A Look at How to Install WordPress Automatically and By FTP
Desktop-as-a-Service Designed for Any Cloud ? Nutanix Frame
WordPress is one of the most popular CMS's (Content Management Systems) available on the Internet today. It offers a wide range of functionality and it's easy to use, even if you're a newbie, but some beginners feel uncomfortable when they need to install WordPress for the first time. Fortunately, there are options and one of them is to install WordPress automatically, assuming your ISP (Internet Service Provider) allows for it.
In this article we'll look at two ways of installing WordPress. The first is using cPanel and creating an automatic installation. The second way is by doing so manually, using FTP (File Transfer Protocol). Before we begin, the first thing to look at is hosting. According the WordPress.org site, they recommend three hosting companies, Bluehost, Dreamhost and Laughing Squid. The one that was recommended to me (and that I use) is Hostgator.
In terms of installing WordPress, I recommend working with a service that use cPanel, because it's the easiest to install and maintain. In the past I used GoDaddy, but I found their system cumbersome due to the proprietary interface. Things have changed now and they're offering cPanel which is a plus.
Automatic Installation with cPanel
In this section we're going to install WordPress using cPanel.
The first step is to log in and scroll down the page until you see an option for installing WordPress. In this case, it's Fantastico De Luxe. Click on the Fantastico De Luxe icon.
On the Fantastico page, choose WordPress under the Blogs section and click on the New Installation link.
The installation panel appears. At the top you need to select which domain to install under. After that you'll see the heading: Install in Directory. I recommend leaving this blank. WordPress will be installed into the root directory if you do this. If you want to create a directory, such as: blog, it should not exist, but once you enter it, it will be automatically created.
Next, you need to create the administrator name. This should not be "admin." That's too easy for hackers to guess. I recommend 16 letters. It should be alphanumeric and look something like this: Hrt0cfF931gGm6xzViO . Next you need to crate the password. It can contain special characters and could look something like this: !1o^31aP)&*cf9^#ch. After that, you'll need to add an administrator nickname, a site description and you're ready install WordPress.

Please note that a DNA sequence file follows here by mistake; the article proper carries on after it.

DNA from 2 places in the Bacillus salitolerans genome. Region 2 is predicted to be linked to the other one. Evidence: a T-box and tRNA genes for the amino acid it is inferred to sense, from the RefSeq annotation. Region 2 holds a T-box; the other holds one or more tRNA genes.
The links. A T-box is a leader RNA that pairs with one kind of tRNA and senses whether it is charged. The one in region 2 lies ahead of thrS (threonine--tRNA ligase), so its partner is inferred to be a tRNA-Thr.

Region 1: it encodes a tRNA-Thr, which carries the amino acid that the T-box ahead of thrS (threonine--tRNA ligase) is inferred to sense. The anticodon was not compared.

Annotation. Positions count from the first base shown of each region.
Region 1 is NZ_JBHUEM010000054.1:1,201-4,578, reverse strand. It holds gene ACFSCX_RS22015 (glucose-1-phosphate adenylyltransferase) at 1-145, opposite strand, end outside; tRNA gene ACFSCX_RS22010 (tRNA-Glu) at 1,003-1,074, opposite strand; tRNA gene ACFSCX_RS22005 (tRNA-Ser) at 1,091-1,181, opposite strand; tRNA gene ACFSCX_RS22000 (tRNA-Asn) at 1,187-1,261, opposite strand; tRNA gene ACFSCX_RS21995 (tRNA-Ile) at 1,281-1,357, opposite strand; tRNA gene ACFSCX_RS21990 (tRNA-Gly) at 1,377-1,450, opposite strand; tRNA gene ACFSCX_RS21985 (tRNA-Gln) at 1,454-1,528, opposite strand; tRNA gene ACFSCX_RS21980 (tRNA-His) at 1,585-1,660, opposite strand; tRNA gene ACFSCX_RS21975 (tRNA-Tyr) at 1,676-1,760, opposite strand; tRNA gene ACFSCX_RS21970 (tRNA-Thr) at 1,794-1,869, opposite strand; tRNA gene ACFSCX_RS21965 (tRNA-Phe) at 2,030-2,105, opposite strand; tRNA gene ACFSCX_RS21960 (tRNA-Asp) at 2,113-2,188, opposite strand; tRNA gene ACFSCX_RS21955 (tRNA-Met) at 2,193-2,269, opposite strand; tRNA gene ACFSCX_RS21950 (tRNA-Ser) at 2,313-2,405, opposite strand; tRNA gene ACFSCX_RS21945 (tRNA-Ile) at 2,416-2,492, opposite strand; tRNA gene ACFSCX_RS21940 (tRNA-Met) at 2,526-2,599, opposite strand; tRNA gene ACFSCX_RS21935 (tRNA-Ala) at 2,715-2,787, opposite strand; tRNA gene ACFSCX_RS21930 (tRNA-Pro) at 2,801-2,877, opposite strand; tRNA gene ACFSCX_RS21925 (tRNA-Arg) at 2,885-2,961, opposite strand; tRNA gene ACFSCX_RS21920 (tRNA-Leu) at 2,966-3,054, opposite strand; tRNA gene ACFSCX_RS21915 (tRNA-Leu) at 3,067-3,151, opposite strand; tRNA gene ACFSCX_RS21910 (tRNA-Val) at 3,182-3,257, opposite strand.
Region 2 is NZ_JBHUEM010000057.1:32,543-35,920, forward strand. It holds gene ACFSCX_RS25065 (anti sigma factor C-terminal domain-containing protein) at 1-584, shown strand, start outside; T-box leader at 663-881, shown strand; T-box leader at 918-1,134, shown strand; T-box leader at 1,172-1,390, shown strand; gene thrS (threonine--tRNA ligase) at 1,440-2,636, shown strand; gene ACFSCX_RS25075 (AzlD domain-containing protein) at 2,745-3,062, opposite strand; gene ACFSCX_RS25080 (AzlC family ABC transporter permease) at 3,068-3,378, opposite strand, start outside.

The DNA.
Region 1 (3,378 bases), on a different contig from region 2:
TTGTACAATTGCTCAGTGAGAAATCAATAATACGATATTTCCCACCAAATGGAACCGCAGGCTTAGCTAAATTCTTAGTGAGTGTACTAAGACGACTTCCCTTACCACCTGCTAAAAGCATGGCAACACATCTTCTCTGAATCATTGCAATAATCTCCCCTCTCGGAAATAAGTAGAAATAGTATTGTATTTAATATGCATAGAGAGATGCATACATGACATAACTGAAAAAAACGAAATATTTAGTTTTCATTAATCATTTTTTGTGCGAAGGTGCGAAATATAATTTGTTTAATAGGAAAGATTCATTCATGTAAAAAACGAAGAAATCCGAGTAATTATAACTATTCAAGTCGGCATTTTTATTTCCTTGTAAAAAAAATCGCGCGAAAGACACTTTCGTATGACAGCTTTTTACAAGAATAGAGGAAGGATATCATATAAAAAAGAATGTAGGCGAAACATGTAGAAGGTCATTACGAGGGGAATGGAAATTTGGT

After that, the following screen appears. Click on the Finish Installation button.
This gives you information about the finished installation and everything you need to access your WordPress site. Note that you can send a message with details of the installation. I recommend sending one to your email account as a backup of what's been done here.
The last step is where you successfully log into WordPress. And that's it.
Install WordPress Manually by FTP
In this section we'll install WordPress manually, using FTP (File Transfer Protocol). Before we begin, there are few steps to put into place, which are:
- To have access to your web server by FTP. (I use WinSCP). You'll need to configure the software so you can upload your WordPress files to your hosting account.
- A text editor (such as Notepad or an HTML editor). I use Adobe Dreamweaver.
- Your web browser of choice
- Make sure your ISP meets the minimum WordPress requirements. That's no problem with Hostgator.
Next, visit WordPress.org and download the latest version of WordPress (which is a Zip file). Unzip the WordPress file to a directory on your hard drive (WordPress will create its own directory). You'll need access to the files later on.
Go to cPanel, scroll to the Databases section and click on MySQL Database Wizard.
Enter a database name and click on Next Step.
Enter a database user name and a password. It's a good idea to use the Password Generator here. Make note of the database name, the user name (must be alpha numeric) and password. You'll need all of these for the WordPress installation.
On the next page, set All Privileges and click Next Step. You'll receive a final confirmation and your database will be complete.
The next step is to go to the directory where you unzipped all the WordPress files. Locate the file: wp-config-sample.php Rename it to wp-config.php. Open the file in Notepad or in an HTML editor and add in the database information.
Enter the database information you gathered earlier. Make sure that there are no spaces when you do so or that will create an error with the installation.
Upload the files to your server with your FTP program of choice. You can upload the files to the root directory of your domain or to a directory of your domain. An example is: http://yourdomain.com/blog.